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A ‘bomb cyclone’ has hit the US — what is this weather phenomenon?

A man crosses Crow Creek during a blizzard on Wednesday, March 13, 2019, in Cheyenne, Wyo. Heavy snow hit Cheyenne about mid-morning Wednesday and was spreading into Colorado and Nebraska. | Jacob Byk/The Wyoming Tribune Eagle via AP

A man crosses Crow Creek during a blizzard on Wednesday, March 13, 2019, in Cheyenne, Wyo. Heavy snow hit Cheyenne about mid-morning Wednesday and was spreading into Colorado and Nebraska. | Jacob Byk/The Wyoming Tribune Eagle via AP

As a powerful storm slams the central U.S. on Wednesday, people have started calling it a “bomb cyclone.” Are they right?

Yes. The storm has officially undergone bombogenesis, the National Weather Service reported Wednesday, which means it can be called a bomb cyclone.

Bombogenesis occurs when a storm’s barometric pressure drops by 24 millibars – a millibar is a way of measuring pressure – in 24 hours. According to CNN meteorologist Brandon Miller, the storm pressure has “dropped 24 millibars in the last 18 hours. So it more than meets the criteria.”

The lower the pressure, the more powerful the storm. Another meteorologist, the Weather Channel’s Jen Carfagno, also agreed that the storm had “bombed out” Wednesday morning.

A bomb cyclone is basically a winter hurricane, and this storm has a pressure that’s equivalent to a Category 2 hurricane.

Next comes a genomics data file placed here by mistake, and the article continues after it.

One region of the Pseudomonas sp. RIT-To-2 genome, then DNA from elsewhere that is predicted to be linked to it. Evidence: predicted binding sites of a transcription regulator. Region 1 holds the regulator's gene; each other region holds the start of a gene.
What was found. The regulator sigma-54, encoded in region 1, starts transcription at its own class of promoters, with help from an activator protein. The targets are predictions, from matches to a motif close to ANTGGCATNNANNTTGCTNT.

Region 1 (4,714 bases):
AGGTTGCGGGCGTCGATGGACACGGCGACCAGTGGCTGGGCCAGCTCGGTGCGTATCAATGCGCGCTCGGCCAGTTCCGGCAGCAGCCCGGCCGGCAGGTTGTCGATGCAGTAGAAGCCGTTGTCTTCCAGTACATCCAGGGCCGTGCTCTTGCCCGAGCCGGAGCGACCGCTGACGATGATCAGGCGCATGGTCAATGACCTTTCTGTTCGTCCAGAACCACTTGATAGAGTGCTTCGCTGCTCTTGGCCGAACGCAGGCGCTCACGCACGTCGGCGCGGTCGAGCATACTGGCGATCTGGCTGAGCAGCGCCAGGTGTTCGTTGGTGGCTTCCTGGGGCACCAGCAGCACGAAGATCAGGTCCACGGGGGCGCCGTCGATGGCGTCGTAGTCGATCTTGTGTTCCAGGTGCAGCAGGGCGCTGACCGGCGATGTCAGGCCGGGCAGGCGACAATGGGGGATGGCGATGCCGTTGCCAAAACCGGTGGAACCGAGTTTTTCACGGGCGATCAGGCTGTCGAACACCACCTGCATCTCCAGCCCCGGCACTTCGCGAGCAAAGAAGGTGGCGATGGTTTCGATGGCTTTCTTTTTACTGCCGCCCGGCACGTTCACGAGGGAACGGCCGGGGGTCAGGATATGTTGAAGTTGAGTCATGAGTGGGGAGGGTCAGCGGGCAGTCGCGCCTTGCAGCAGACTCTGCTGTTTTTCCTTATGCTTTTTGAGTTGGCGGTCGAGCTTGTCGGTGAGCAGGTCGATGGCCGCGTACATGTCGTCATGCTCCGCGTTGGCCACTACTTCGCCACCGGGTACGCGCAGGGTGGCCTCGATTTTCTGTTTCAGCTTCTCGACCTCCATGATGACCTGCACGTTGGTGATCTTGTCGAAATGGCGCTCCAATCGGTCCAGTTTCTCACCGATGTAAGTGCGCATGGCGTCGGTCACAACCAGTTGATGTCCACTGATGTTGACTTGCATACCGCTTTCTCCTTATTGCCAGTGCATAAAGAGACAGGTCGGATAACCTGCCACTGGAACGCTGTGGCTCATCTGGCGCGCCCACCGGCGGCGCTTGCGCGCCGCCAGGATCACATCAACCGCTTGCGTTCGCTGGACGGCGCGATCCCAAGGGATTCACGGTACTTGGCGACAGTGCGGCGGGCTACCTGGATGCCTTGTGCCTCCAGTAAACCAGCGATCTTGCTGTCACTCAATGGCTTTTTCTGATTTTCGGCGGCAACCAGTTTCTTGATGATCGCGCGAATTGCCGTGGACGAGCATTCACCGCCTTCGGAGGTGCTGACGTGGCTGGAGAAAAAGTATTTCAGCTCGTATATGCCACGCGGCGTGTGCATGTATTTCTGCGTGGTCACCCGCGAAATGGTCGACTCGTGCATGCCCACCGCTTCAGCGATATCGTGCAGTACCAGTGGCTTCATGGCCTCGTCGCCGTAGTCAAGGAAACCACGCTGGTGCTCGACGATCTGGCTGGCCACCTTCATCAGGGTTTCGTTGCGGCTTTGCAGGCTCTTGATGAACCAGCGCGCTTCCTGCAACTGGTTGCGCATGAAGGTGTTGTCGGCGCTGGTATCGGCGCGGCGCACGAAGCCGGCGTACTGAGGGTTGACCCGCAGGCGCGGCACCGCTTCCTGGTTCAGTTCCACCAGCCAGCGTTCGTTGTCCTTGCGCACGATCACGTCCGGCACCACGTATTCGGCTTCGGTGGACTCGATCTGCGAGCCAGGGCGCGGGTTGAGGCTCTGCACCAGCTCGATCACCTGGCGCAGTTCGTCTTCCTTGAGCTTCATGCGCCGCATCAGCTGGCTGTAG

Already Wednesday, the storm has produced a 78-mph wind gust in Dallas and set an unofficial record for lowest pressure ever measured in Pueblo, Colorado, at 975 millibars.

“Bombogenesis” is a combination of cyclogenesis, which describes the formation of a cyclone or storm, and bomb, which is, well, pretty self-explanatory.

“This can happen when a cold air mass collides with a warm air mass, such as air over warm ocean waters,” the National Oceanic and Atmospheric Administration said.

“The formation of this rapidly strengthening weather system is a process called bombogenesis, which creates what is known as a bomb cyclone.”

In the 1940s, some meteorologists began informally calling some big coastal storms “bombs” because they develop “with a ferocity we rarely, if ever, see over land,” said Fred Sanders, a retired MIT professor, who brought the term into common usage by describing such storms in a 1980 article in the journal Monthly Weather Review.

Many nor’easters — infamous big storms that wallop the East Coast — are the product of bombs, according to meteorologist Jeff Haby.

Jacy Marmaduke and Doyle Rice, USA Today Network
Read more at usatoday.com